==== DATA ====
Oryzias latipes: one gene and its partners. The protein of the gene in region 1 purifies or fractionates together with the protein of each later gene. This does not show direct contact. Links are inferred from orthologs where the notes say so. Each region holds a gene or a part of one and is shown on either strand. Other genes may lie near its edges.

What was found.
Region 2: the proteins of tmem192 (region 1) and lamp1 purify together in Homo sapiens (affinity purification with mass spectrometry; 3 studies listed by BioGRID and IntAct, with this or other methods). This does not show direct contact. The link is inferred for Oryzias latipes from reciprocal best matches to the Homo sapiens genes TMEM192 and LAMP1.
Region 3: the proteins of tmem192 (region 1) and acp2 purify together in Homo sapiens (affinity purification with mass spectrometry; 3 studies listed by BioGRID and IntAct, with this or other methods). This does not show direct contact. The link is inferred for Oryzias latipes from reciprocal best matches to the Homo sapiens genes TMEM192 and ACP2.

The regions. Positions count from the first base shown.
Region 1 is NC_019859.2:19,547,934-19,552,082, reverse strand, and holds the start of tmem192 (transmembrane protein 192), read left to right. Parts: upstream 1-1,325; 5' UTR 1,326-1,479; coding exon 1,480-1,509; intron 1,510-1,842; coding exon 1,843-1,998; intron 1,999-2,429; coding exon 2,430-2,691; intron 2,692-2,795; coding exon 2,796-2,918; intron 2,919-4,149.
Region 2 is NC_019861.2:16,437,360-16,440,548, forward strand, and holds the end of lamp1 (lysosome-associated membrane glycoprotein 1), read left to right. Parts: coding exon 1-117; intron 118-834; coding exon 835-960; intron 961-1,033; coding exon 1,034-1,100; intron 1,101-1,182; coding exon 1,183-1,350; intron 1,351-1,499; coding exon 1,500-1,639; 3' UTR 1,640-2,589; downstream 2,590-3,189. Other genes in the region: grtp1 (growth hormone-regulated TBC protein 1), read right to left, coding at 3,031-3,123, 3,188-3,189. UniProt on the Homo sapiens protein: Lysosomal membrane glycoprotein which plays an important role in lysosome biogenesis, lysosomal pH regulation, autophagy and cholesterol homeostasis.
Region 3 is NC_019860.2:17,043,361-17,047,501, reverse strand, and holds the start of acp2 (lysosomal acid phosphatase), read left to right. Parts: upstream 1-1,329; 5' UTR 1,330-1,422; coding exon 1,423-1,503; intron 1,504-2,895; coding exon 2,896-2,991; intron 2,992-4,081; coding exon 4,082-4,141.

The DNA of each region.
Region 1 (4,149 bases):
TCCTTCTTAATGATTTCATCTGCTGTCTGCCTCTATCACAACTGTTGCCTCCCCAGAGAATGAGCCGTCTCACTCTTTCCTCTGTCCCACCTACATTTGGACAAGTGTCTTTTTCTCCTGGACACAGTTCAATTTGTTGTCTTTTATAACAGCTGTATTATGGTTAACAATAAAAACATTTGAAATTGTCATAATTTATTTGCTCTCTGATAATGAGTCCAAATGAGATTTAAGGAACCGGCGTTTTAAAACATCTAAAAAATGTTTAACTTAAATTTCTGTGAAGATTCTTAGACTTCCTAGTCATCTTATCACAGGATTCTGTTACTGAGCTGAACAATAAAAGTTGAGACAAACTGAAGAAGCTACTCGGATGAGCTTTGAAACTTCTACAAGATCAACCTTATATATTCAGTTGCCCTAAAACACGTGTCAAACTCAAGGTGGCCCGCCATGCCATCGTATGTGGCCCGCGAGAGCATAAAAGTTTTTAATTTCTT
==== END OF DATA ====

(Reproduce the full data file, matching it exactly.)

Oryzias latipes: one gene and its partners. The protein of the gene in region 1 purifies or fractionates together with the protein of each later gene. This does not show direct contact. Links are inferred from orthologs where the notes say so. Each region holds a gene or a part of one and is shown on either strand. Other genes may lie near its edges.

What was found.
Region 2: the proteins of tmem192 (region 1) and lamp1 purify together in Homo sapiens (affinity purification with mass spectrometry; 3 studies listed by BioGRID and IntAct, with this or other methods). This does not show direct contact. The link is inferred for Oryzias latipes from reciprocal best matches to the Homo sapiens genes TMEM192 and LAMP1.
Region 3: the proteins of tmem192 (region 1) and acp2 purify together in Homo sapiens (affinity purification with mass spectrometry; 3 studies listed by BioGRID and IntAct, with this or other methods). This does not show direct contact. The link is inferred for Oryzias latipes from reciprocal best matches to the Homo sapiens genes TMEM192 and ACP2.

The regions. Positions count from the first base shown.
Region 1 is NC_019859.2:19,547,934-19,552,082, reverse strand, and holds the start of tmem192 (transmembrane protein 192), read left to right. Parts: upstream 1-1,325; 5' UTR 1,326-1,479; coding exon 1,480-1,509; intron 1,510-1,842; coding exon 1,843-1,998; intron 1,999-2,429; coding exon 2,430-2,691; intron 2,692-2,795; coding exon 2,796-2,918; intron 2,919-4,149.
Region 2 is NC_019861.2:16,437,360-16,440,548, forward strand, and holds the end of lamp1 (lysosome-associated membrane glycoprotein 1), read left to right. Parts: coding exon 1-117; intron 118-834; coding exon 835-960; intron 961-1,033; coding exon 1,034-1,100; intron 1,101-1,182; coding exon 1,183-1,350; intron 1,351-1,499; coding exon 1,500-1,639; 3' UTR 1,640-2,589; downstream 2,590-3,189. Other genes in the region: grtp1 (growth hormone-regulated TBC protein 1), read right to left, coding at 3,031-3,123, 3,188-3,189. UniProt on the Homo sapiens protein: Lysosomal membrane glycoprotein which plays an important role in lysosome biogenesis, lysosomal pH regulation, autophagy and cholesterol homeostasis.
Region 3 is NC_019860.2:17,043,361-17,047,501, reverse strand, and holds the start of acp2 (lysosomal acid phosphatase), read left to right. Parts: upstream 1-1,329; 5' UTR 1,330-1,422; coding exon 1,423-1,503; intron 1,504-2,895; coding exon 2,896-2,991; intron 2,992-4,081; coding exon 4,082-4,141.

The DNA of each region.
Region 1 (4,149 bases):
TCCTTCTTAATGATTTCATCTGCTGTCTGCCTCTATCACAACTGTTGCCTCCCCAGAGAATGAGCCGTCTCACTCTTTCCTCTGTCCCACCTACATTTGGACAAGTGTCTTTTTCTCCTGGACACAGTTCAATTTGTTGTCTTTTATAACAGCTGTATTATGGTTAACAATAAAAACATTTGAAATTGTCATAATTTATTTGCTCTCTGATAATGAGTCCAAATGAGATTTAAGGAACCGGCGTTTTAAAACATCTAAAAAATGTTTAACTTAAATTTCTGTGAAGATTCTTAGACTTCCTAGTCATCTTATCACAGGATTCTGTTACTGAGCTGAACAATAAAAGTTGAGACAAACTGAAGAAGCTACTCGGATGAGCTTTGAAACTTCTACAAGATCAACCTTATATATTCAGTTGCCCTAAAACACGTGTCAAACTCAAGGTGGCCCGCCATGCCATCGTATGTGGCCCGCGAGAGCATAAAAGTTTTTAATTTCTT